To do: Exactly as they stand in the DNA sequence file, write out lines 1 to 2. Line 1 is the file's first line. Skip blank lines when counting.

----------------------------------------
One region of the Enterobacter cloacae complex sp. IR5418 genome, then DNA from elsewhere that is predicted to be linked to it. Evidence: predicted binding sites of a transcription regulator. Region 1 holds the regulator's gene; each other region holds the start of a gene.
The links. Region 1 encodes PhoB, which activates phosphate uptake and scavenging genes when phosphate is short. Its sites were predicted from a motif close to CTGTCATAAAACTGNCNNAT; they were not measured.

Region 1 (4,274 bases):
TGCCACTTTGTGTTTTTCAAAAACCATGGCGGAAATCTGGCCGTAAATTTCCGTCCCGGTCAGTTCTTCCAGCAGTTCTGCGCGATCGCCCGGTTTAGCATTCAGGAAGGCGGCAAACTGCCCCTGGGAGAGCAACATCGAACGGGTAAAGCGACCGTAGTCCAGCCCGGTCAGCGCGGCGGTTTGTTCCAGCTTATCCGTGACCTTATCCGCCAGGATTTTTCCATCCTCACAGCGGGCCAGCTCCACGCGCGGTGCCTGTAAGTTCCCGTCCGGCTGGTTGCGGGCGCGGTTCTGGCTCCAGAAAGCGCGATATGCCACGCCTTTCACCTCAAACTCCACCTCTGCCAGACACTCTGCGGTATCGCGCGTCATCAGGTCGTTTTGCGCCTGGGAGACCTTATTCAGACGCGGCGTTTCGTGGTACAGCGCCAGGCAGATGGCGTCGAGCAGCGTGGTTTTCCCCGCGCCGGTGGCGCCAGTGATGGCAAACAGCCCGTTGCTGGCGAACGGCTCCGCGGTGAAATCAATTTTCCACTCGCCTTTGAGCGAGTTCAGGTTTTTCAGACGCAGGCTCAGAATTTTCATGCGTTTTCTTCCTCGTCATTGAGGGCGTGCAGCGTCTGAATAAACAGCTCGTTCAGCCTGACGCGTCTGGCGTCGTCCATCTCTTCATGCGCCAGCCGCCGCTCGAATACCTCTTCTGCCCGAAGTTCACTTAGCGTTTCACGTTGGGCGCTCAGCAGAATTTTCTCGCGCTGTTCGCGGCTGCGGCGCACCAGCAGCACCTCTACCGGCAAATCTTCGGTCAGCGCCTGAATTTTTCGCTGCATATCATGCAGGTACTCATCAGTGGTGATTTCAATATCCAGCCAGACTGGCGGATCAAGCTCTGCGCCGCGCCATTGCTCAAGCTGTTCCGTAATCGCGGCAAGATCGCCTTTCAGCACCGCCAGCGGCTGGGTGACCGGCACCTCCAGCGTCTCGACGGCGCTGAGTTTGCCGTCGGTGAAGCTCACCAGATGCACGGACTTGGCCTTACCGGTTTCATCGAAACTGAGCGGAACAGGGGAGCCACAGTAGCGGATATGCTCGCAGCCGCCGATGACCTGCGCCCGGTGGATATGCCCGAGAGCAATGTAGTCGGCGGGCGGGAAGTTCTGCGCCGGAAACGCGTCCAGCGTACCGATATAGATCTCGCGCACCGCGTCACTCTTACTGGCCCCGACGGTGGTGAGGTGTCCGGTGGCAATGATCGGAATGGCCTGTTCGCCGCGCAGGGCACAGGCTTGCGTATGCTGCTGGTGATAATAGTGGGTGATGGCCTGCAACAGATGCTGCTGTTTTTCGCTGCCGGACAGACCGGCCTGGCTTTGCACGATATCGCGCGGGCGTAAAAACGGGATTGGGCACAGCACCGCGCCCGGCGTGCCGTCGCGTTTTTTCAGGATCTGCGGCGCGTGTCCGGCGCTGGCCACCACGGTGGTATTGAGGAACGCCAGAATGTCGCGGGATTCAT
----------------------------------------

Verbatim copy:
One region of the Enterobacter cloacae complex sp. IR5418 genome, then DNA from elsewhere that is predicted to be linked to it. Evidence: predicted binding sites of a transcription regulator. Region 1 holds the regulator's gene; each other region holds the start of a gene.
The links. Region 1 encodes PhoB, which activates phosphate uptake and scavenging genes when phosphate is short. Its sites were predicted from a motif close to CTGTCATAAAACTGNCNNAT; they were not measured.